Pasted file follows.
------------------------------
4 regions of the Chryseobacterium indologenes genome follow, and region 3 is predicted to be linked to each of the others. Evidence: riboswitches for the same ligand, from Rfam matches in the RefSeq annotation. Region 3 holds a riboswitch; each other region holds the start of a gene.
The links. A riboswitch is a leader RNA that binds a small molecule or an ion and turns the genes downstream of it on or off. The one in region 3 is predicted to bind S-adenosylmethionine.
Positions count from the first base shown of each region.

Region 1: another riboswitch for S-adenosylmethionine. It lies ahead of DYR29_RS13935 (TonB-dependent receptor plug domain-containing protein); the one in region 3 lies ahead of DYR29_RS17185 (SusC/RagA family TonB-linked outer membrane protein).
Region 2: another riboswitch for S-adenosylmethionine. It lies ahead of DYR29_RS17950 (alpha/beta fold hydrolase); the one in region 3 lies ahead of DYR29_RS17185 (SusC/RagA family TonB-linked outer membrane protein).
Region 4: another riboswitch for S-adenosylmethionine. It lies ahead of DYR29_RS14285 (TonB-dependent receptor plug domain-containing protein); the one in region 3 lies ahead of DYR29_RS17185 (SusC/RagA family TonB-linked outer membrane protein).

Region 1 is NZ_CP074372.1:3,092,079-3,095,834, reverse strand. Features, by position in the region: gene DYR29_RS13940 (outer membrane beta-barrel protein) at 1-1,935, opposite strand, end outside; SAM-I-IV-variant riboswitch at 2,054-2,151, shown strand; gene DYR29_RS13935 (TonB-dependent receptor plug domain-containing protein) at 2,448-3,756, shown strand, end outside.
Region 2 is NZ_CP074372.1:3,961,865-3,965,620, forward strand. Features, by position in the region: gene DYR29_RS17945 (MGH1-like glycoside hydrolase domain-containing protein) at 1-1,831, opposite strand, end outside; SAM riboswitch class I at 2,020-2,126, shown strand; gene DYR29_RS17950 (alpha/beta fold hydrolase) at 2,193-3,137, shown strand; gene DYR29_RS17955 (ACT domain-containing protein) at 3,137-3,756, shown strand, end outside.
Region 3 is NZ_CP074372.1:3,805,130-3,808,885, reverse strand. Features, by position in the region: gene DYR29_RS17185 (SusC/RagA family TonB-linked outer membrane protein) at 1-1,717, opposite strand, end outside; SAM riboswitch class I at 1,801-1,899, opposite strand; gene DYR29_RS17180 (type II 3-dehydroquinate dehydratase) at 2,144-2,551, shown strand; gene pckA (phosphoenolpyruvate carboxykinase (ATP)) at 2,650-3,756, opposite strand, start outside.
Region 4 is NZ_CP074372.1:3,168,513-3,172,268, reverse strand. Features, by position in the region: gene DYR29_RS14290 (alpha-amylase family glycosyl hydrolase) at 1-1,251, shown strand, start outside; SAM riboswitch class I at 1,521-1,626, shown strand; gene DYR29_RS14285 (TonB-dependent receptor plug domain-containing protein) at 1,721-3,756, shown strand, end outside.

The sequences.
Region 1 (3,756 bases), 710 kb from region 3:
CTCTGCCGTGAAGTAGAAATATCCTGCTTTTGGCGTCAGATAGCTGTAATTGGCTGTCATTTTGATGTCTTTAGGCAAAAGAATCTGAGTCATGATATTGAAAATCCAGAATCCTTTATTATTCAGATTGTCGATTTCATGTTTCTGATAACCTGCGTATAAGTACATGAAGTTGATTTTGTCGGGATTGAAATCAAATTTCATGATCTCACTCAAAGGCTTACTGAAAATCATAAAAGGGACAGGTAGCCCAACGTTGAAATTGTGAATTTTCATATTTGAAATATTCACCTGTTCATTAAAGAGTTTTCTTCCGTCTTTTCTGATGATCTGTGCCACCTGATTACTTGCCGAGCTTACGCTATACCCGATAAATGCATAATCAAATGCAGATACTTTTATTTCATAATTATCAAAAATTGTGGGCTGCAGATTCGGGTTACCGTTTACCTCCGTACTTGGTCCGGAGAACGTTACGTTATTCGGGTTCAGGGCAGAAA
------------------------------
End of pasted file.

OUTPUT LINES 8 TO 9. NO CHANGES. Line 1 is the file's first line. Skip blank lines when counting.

Region 2 is NZ_CP074372.1:3,961,865-3,965,620, forward strand. Features, by position in the region: gene DYR29_RS17945 (MGH1-like glycoside hydrolase domain-containing protein) at 1-1,831, opposite strand, end outside; SAM riboswitch class I at 2,020-2,126, shown strand; gene DYR29_RS17950 (alpha/beta fold hydrolase) at 2,193-3,137, shown strand; gene DYR29_RS17955 (ACT domain-containing protein) at 3,137-3,756, shown strand, end outside.
Region 3 is NZ_CP074372.1:3,805,130-3,808,885, reverse strand. Features, by position in the region: gene DYR29_RS17185 (SusC/RagA family TonB-linked outer membrane protein) at 1-1,717, opposite strand, end outside; SAM riboswitch class I at 1,801-1,899, opposite strand; gene DYR29_RS17180 (type II 3-dehydroquinate dehydratase) at 2,144-2,551, shown strand; gene pckA (phosphoenolpyruvate carboxykinase (ATP)) at 2,650-3,756, opposite strand, start outside.